As shown, each network 102 includes one or more servers 106 that are connected by network signal lines 108 to one or more network clients 110. The servers 106 and network clients 110 may be configured by those of skill in the art in a wide variety of ways to operate according to the present invention. The servers 106 may be configured as Internet servers, as intranet servers, as web servers, as general file and print servers, as directory service providers, as name servers, as software component or servlet servers, as database servers, or as a combination thereof. The servers 106 may be uniprocessor, multiprocessor, or clustered processor machines. The servers 106 and clients 110 each include an addressable storage medium such as random access memory and/or a non-volatile storage medium such as a magnetic or optical disk, ROM, or flash memory.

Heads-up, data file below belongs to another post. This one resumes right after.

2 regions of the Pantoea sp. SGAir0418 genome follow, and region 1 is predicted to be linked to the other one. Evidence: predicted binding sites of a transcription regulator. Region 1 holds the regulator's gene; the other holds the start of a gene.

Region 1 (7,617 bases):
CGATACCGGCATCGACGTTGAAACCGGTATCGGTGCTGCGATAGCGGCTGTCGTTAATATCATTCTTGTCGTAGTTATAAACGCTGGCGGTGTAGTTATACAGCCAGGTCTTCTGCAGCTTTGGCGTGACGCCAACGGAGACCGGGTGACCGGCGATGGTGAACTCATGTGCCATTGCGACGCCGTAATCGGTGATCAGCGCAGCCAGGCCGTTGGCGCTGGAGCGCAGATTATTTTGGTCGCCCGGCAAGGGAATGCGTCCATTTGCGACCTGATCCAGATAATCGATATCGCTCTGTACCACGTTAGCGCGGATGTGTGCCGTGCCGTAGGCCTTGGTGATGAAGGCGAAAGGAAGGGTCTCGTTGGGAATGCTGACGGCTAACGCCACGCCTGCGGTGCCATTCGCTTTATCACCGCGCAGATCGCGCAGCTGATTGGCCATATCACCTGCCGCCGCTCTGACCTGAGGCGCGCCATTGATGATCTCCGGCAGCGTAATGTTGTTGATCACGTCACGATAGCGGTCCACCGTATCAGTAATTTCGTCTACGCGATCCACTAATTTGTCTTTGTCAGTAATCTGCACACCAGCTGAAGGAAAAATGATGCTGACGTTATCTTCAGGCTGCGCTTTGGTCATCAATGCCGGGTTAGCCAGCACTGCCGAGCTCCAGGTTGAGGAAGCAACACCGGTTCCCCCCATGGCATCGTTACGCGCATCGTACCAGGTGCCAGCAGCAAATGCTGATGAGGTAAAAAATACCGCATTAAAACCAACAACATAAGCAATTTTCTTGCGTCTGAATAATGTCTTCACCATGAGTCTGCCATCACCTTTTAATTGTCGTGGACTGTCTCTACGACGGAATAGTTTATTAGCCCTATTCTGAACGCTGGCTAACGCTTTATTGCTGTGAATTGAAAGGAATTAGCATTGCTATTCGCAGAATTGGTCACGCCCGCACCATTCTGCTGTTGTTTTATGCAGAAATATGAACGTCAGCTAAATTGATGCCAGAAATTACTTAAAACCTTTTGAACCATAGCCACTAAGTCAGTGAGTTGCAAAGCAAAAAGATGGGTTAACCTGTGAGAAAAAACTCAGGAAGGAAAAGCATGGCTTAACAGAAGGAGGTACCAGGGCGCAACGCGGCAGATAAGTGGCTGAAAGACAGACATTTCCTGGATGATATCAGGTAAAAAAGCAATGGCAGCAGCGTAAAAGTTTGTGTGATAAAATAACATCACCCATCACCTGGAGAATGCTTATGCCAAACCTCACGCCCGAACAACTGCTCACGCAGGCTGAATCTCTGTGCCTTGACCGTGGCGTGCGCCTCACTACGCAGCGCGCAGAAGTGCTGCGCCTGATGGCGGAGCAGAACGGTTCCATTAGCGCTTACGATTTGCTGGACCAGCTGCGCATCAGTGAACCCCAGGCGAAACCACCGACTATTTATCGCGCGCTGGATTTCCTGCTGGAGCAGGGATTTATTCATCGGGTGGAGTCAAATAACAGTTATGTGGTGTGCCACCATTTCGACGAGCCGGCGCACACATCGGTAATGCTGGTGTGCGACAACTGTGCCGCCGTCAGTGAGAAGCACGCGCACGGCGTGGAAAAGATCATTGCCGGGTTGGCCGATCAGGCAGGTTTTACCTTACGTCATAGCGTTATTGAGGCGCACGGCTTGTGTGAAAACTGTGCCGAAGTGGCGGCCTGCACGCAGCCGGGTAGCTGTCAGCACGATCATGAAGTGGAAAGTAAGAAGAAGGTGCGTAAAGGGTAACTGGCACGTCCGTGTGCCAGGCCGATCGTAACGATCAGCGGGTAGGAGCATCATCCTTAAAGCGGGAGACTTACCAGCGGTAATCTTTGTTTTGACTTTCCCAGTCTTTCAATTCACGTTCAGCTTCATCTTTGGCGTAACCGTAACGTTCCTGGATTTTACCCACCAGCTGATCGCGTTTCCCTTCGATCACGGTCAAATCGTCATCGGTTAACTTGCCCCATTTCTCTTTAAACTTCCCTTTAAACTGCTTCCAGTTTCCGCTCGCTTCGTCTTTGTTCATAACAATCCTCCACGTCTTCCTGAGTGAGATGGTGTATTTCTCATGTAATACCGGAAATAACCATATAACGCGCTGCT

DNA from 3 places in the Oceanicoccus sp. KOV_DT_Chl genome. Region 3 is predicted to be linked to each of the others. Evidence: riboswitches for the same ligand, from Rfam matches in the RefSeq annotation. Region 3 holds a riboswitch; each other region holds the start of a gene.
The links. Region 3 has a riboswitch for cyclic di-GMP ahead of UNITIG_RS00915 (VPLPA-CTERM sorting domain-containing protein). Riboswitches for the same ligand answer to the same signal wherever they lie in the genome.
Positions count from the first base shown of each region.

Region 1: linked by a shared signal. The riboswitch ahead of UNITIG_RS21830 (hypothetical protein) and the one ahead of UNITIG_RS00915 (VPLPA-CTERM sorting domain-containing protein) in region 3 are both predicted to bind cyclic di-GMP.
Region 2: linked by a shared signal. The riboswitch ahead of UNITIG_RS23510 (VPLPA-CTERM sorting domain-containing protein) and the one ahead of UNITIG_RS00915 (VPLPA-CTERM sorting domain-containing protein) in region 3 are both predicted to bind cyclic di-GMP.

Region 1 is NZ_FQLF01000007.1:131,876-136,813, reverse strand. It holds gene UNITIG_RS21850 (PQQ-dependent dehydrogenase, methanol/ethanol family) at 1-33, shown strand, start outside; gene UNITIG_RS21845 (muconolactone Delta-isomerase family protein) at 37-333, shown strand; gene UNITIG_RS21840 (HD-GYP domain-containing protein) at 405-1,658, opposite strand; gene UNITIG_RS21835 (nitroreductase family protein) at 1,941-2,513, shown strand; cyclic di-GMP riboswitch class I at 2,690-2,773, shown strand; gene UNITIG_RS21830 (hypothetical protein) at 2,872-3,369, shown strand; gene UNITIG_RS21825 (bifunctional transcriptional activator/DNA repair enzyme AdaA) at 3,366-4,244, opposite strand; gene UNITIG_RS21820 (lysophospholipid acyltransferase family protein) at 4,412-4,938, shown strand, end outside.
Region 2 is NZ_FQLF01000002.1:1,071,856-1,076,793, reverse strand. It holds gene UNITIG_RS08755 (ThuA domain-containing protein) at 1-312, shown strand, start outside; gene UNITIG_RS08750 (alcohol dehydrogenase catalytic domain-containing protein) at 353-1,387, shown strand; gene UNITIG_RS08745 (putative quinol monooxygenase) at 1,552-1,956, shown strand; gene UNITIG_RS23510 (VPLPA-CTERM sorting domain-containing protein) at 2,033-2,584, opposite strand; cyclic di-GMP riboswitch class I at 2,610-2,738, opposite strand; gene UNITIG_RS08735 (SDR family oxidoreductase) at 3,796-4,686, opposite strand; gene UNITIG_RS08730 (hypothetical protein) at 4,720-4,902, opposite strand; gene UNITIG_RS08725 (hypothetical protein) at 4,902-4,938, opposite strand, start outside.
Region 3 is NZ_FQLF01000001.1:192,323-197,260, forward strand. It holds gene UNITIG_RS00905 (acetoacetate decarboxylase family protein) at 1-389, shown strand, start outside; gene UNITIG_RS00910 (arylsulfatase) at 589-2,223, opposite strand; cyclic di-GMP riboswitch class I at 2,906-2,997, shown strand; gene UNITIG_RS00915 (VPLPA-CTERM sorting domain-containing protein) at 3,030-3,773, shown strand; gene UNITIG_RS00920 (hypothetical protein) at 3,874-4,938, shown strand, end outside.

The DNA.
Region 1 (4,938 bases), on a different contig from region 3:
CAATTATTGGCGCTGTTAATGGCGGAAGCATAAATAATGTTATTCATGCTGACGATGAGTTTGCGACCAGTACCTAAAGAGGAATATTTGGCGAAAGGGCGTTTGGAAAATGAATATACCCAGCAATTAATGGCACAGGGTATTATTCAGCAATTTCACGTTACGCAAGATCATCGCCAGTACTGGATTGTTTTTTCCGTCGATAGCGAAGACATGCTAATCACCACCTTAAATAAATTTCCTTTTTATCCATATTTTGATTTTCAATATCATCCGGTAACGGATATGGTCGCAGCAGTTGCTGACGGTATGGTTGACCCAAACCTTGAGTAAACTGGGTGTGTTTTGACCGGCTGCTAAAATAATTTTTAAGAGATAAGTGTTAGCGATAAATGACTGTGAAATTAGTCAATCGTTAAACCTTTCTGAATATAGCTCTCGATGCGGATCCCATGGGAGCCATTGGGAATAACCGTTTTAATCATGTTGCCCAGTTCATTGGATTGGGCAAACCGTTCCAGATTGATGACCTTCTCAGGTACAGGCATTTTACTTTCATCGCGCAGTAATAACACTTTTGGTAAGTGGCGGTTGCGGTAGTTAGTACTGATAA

Suitable network clients 110 include personal computers 112; laptops, pagers, cell phones, personal digital assistants, and other mobile devices 114; workstations 116; and dumb terminals. One or more of the servers 106 and/or one or more of the clients 110 may act as routers in a conventional manner and/or in a manner taught by the present invention. The signal lines 108 may include twisted pair, coaxial, or optical fiber cables, telephone lines, satellites, microwave relays, modulated AC power lines, RF connections, and/or other data transmission “wires” known to those of skill in the art. In addition to the network client computers 110, devices such as printers 118 or disk arrays 120 may also be attached to the network 102. A given computer may function both as a client 110 and as a server 106; this may occur, for instance, on computers running Microsoft Windows NT software. Although particular individual and network computer systems and components are shown, those of skill in the art will appreciate that the present invention also works with a variety of other networks, computers, and devices.